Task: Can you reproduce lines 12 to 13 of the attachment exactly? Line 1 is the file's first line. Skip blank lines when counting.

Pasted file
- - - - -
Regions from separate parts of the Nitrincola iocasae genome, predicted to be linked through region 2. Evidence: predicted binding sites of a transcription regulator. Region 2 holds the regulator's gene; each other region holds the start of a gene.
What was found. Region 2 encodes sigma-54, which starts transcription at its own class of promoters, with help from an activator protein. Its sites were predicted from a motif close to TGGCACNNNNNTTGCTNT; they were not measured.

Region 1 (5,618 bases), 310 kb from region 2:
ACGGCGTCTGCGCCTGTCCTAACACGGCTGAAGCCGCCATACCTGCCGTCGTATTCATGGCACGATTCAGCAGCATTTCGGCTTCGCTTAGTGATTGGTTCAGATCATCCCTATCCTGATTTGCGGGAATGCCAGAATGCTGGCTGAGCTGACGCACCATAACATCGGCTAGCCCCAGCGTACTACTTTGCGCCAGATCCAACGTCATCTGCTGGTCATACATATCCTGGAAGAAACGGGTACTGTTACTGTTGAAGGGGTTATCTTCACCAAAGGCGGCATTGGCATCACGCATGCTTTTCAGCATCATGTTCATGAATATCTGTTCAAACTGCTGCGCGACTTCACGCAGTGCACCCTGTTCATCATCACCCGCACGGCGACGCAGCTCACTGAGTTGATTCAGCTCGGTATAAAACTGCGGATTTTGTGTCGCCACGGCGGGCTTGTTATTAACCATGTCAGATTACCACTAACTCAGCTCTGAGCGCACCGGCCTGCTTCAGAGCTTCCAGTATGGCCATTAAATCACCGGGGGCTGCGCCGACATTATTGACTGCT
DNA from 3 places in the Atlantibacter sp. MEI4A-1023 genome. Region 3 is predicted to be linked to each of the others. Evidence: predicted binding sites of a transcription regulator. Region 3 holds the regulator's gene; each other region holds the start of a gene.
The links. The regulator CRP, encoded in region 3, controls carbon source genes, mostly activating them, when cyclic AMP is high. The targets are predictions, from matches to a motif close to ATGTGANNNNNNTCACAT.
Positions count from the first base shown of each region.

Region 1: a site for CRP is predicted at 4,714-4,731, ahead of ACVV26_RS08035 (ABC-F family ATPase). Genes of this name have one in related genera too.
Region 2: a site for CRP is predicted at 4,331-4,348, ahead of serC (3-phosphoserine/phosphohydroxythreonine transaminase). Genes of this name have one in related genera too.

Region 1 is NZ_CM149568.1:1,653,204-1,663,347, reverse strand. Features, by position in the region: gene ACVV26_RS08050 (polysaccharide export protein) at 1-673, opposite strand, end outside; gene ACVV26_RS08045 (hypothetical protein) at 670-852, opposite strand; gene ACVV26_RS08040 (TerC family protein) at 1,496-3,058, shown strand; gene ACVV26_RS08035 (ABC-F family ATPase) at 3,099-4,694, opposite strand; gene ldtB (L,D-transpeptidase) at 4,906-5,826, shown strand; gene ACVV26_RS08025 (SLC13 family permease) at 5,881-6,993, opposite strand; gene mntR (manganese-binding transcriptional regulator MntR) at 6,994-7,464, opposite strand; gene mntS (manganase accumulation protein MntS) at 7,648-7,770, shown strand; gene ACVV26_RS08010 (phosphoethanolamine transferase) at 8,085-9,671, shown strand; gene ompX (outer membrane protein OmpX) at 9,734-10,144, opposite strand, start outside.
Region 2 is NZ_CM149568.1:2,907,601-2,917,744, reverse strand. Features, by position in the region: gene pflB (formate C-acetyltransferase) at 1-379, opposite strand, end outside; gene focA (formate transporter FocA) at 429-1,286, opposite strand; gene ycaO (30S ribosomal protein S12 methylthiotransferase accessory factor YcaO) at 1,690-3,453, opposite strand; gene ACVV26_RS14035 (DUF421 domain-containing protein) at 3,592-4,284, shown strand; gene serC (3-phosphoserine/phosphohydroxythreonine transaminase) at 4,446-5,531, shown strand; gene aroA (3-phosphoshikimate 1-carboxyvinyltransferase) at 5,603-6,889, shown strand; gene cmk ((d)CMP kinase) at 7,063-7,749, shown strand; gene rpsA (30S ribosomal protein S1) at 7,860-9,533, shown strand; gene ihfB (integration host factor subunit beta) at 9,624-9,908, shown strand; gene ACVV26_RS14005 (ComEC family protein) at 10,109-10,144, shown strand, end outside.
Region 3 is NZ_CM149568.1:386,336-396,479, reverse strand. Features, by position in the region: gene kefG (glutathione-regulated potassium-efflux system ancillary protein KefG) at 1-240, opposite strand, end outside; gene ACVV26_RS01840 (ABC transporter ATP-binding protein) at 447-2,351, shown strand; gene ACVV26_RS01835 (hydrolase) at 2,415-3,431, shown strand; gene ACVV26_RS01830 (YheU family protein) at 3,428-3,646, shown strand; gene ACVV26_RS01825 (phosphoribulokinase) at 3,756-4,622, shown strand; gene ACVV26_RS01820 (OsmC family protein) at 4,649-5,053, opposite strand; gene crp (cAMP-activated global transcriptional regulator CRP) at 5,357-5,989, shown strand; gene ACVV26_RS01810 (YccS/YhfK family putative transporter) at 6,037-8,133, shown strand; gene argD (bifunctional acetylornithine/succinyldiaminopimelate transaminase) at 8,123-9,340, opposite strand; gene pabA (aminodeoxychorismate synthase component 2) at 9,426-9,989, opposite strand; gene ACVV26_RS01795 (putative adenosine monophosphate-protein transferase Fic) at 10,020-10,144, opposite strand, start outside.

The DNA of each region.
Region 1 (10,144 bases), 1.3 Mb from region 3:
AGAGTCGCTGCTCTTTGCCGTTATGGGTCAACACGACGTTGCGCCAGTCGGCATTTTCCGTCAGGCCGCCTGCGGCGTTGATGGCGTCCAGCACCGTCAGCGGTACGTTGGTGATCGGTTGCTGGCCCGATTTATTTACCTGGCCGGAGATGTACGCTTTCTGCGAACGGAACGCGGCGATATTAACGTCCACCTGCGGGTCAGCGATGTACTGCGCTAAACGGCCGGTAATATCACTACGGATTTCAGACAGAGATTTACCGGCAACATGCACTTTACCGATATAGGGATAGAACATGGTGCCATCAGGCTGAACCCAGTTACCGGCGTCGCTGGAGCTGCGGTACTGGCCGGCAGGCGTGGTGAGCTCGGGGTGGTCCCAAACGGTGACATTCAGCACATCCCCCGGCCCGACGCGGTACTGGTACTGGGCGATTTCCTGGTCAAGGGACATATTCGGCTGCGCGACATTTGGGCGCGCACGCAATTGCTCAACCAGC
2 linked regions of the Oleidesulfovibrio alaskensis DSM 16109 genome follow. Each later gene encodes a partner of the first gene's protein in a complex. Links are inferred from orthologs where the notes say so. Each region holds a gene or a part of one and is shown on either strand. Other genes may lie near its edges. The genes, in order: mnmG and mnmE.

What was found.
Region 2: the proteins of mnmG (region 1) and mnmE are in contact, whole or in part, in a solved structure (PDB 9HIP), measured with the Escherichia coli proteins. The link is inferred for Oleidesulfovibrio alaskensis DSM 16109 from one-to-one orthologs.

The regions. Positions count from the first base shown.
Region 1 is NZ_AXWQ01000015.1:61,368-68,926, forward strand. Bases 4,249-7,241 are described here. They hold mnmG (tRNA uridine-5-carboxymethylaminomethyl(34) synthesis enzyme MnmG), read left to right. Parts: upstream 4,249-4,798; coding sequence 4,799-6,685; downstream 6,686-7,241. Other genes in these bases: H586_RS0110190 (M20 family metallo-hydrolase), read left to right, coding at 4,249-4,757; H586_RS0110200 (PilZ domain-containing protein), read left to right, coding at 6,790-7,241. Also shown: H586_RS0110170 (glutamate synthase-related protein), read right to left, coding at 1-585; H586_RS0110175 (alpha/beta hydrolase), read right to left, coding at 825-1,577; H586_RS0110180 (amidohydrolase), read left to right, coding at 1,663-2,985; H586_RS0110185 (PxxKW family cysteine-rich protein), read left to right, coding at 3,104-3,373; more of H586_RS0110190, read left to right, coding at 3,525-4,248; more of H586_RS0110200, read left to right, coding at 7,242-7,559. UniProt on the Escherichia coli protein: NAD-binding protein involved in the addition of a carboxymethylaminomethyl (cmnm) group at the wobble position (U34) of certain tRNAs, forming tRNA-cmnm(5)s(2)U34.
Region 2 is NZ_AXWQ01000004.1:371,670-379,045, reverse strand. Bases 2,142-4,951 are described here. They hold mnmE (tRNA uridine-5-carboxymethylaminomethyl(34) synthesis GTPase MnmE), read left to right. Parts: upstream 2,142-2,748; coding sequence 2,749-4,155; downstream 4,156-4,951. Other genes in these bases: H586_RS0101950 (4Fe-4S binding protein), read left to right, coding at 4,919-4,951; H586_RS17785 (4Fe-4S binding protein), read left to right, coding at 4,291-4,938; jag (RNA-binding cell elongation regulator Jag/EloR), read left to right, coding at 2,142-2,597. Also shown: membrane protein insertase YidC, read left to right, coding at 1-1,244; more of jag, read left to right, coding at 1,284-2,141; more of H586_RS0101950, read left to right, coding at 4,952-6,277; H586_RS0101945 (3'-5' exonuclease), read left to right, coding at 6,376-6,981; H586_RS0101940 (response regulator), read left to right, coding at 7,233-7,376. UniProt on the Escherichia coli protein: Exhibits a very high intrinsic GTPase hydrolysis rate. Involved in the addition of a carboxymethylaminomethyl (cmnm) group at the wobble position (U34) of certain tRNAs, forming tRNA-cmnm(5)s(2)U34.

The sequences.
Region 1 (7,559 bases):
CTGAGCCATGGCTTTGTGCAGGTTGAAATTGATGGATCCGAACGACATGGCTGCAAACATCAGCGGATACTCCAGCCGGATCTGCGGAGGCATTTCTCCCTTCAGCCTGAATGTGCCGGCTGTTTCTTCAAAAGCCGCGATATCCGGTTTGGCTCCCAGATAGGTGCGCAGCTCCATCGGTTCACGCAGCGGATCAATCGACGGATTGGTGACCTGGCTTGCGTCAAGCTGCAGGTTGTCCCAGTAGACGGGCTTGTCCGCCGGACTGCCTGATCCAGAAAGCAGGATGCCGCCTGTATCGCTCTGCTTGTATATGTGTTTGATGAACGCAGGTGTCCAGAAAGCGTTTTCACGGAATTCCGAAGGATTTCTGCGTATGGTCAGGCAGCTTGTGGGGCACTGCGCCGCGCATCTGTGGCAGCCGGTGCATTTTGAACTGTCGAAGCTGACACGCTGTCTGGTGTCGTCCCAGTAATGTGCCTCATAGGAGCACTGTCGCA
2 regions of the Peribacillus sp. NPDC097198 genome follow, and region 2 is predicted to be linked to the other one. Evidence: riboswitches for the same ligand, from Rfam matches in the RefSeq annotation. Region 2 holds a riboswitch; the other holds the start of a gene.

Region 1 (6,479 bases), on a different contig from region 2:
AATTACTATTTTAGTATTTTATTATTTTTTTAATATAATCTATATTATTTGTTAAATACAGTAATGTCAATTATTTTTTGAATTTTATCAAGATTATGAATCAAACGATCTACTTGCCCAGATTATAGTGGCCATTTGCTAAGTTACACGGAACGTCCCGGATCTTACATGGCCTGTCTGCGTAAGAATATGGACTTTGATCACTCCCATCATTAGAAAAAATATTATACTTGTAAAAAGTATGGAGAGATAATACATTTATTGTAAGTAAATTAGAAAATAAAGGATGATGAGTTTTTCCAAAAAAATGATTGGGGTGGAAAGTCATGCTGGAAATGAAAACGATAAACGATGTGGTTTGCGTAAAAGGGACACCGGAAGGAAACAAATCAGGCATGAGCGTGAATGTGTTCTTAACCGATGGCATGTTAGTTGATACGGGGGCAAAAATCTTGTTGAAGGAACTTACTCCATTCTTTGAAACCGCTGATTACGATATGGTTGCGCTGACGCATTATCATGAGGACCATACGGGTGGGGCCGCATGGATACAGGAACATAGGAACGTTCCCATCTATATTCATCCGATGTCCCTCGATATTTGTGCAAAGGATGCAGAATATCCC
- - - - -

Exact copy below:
Region 3 is NZ_CM149568.1:386,336-396,479, reverse strand. Features, by position in the region: gene kefG (glutathione-regulated potassium-efflux system ancillary protein KefG) at 1-240, opposite strand, end outside; gene ACVV26_RS01840 (ABC transporter ATP-binding protein) at 447-2,351, shown strand; gene ACVV26_RS01835 (hydrolase) at 2,415-3,431, shown strand; gene ACVV26_RS01830 (YheU family protein) at 3,428-3,646, shown strand; gene ACVV26_RS01825 (phosphoribulokinase) at 3,756-4,622, shown strand; gene ACVV26_RS01820 (OsmC family protein) at 4,649-5,053, opposite strand; gene crp (cAMP-activated global transcriptional regulator CRP) at 5,357-5,989, shown strand; gene ACVV26_RS01810 (YccS/YhfK family putative transporter) at 6,037-8,133, shown strand; gene argD (bifunctional acetylornithine/succinyldiaminopimelate transaminase) at 8,123-9,340, opposite strand; gene pabA (aminodeoxychorismate synthase component 2) at 9,426-9,989, opposite strand; gene ACVV26_RS01795 (putative adenosine monophosphate-protein transferase Fic) at 10,020-10,144, opposite strand, start outside.

The DNA of each region.